Night terrors: people who have night terrors might scream or sit up suddenly. They may behave in a very scared or terrified manner. Because this generally occurs during the deepest sleep, they are generally unreachable. It is usually quite easy to return the person to sleep, and they may or may not remember the disturbances clearly.

Snoring and sleep apnoea: snoring itself is probably more of a problem for anyone sharing the bed than for the snorer themselves and is a condition frequently joked about. However, Sleep Apnoea is a condition in which a person who snores loudly actually stops breathing for short periods through the night and is therefore very serious and potentially life threatening.

Narcolepsy: the individual experiences sudden, short episodes of sleepiness during the day. Very often, the person will be unable to move and may have strange experiences as they are falling asleep.

Insomnia: at some time or other we all complain that we aren't sleeping enough or well enough, indeed, around 30% of the population experience insomnia at one time or another. Very often, however, we are actually getting more sleep than we might imagine. People may feel like they've been awake all night when they have actually only missed out on about 15-30 minutes sleep. There are four types of insomnia: difficulty getting off to sleep; early morning wakening; waking during the night and being unable to return to sleep; and waking in the morning still feeling tired.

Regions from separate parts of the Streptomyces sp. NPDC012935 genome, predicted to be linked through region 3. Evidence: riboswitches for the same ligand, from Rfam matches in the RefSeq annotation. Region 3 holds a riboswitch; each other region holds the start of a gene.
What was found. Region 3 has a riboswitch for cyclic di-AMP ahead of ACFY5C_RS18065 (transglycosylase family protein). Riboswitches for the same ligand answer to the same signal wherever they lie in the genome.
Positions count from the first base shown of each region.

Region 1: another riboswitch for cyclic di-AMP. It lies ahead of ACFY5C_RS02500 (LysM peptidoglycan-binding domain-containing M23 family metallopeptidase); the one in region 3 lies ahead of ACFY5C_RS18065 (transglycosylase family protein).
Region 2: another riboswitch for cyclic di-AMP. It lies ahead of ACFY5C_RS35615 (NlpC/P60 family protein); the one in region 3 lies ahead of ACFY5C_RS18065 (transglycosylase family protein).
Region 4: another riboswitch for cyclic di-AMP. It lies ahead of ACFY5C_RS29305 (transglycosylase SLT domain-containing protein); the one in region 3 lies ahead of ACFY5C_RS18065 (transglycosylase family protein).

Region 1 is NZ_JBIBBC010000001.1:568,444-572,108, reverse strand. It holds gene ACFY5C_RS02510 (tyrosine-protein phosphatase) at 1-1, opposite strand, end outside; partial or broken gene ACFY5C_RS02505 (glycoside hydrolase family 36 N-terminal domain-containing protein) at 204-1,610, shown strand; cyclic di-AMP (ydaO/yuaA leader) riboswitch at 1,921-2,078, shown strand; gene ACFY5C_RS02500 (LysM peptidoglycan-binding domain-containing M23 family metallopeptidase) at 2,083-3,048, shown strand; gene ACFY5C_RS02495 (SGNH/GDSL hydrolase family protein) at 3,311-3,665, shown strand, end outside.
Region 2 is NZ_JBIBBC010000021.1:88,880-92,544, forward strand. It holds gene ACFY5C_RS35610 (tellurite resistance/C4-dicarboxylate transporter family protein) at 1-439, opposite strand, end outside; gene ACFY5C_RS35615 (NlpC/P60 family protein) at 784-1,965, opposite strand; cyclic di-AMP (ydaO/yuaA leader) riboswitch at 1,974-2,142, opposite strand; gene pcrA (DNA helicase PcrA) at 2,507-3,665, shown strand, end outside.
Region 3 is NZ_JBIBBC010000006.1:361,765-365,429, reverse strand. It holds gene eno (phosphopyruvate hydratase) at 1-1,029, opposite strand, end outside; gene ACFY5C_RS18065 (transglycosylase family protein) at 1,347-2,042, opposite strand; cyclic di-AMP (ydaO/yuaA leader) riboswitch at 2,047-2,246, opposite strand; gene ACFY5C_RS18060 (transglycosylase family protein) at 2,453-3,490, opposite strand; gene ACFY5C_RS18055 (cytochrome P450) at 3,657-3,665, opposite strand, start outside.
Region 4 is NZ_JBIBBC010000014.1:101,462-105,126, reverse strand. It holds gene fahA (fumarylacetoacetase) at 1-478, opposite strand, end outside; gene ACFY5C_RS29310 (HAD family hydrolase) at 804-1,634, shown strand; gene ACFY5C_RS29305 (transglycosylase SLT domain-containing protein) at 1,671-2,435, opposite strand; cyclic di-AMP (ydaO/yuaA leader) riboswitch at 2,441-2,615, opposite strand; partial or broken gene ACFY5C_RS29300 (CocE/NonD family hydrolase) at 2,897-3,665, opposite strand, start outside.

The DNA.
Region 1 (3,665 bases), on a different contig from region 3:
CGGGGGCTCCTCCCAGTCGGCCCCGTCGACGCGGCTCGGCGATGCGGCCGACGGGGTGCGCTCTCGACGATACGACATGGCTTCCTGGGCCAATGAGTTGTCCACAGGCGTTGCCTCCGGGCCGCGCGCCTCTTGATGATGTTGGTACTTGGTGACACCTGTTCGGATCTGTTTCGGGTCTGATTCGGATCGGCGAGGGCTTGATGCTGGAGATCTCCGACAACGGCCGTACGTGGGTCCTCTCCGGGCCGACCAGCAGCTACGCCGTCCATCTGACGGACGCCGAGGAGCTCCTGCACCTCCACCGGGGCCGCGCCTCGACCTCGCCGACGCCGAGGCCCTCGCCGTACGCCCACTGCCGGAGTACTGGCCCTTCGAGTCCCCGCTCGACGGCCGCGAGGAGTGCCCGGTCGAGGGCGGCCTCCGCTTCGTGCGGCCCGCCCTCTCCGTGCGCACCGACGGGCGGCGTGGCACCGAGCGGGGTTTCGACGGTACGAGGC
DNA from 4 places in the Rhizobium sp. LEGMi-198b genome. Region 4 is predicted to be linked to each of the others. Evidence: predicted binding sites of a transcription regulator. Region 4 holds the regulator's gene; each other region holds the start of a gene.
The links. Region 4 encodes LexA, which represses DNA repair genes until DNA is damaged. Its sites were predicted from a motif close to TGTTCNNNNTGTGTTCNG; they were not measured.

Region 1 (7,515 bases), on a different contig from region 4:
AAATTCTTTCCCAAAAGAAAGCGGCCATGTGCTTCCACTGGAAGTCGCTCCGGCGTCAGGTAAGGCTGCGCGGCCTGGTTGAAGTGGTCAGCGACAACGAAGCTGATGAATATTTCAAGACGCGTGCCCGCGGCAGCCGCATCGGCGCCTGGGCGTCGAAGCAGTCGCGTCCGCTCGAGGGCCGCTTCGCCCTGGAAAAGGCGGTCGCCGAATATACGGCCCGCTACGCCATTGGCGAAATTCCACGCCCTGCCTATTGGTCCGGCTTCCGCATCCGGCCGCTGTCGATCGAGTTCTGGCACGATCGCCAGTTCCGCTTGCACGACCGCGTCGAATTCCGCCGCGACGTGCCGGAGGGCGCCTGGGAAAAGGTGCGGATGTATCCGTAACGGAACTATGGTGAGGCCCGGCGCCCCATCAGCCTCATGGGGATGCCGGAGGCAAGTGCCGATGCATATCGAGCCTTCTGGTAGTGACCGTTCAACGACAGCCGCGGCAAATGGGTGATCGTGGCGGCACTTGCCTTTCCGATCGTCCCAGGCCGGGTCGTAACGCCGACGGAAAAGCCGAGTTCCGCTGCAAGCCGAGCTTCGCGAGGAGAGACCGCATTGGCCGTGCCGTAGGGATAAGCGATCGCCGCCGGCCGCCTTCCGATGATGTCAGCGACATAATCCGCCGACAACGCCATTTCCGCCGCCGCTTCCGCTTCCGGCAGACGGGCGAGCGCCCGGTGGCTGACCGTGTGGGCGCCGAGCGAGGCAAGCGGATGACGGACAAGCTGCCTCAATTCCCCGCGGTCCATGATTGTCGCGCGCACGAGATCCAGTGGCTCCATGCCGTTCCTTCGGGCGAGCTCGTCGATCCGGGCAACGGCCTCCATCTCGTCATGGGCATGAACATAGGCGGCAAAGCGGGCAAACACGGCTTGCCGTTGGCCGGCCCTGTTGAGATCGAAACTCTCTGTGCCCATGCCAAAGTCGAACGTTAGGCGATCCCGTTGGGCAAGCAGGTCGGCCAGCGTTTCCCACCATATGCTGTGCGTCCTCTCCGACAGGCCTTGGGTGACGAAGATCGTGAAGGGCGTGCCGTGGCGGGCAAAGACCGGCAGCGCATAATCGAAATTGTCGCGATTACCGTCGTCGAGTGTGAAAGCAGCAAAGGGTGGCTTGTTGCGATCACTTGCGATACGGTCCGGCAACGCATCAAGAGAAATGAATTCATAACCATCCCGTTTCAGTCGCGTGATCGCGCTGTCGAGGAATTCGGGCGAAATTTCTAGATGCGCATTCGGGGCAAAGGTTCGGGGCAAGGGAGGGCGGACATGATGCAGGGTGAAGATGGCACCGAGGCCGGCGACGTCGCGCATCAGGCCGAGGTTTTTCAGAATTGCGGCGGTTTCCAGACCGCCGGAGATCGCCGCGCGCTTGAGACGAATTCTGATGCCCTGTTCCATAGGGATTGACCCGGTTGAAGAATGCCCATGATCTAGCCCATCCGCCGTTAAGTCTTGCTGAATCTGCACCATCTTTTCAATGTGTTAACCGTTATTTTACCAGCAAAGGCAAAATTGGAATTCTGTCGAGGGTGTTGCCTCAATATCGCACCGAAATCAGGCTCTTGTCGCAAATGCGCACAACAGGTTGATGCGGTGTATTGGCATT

What causes sleep problems?

There are lots of reasons why people may have difficulty with their sleep pattern and everyone is unique. Students in particular experience many changes throughout their university or college life, which can and do have varying effects on their ability to sleep. Broadly speaking, the following is a list of some of the factors affecting sleep patterns:

  • changes to daily routine
  • emotional stress/distress
  • illness and/or pain
  • trauma
  • use of medicines
  • excessive amounts of caffeine or other stimulants
  • discomfort due to temperature changes or uncomfortable mattress

What can you do?

There are some very easy and practical steps you can take to improve your sleep pattern. Here are a few suggestions:

  • Try to keep to a routine. Unless you have lost a lot of sleep the night before, try not to sleep through the day. Try to go to bed at the same time every night and set your alarm for the same time (at least until you've developed a good pattern).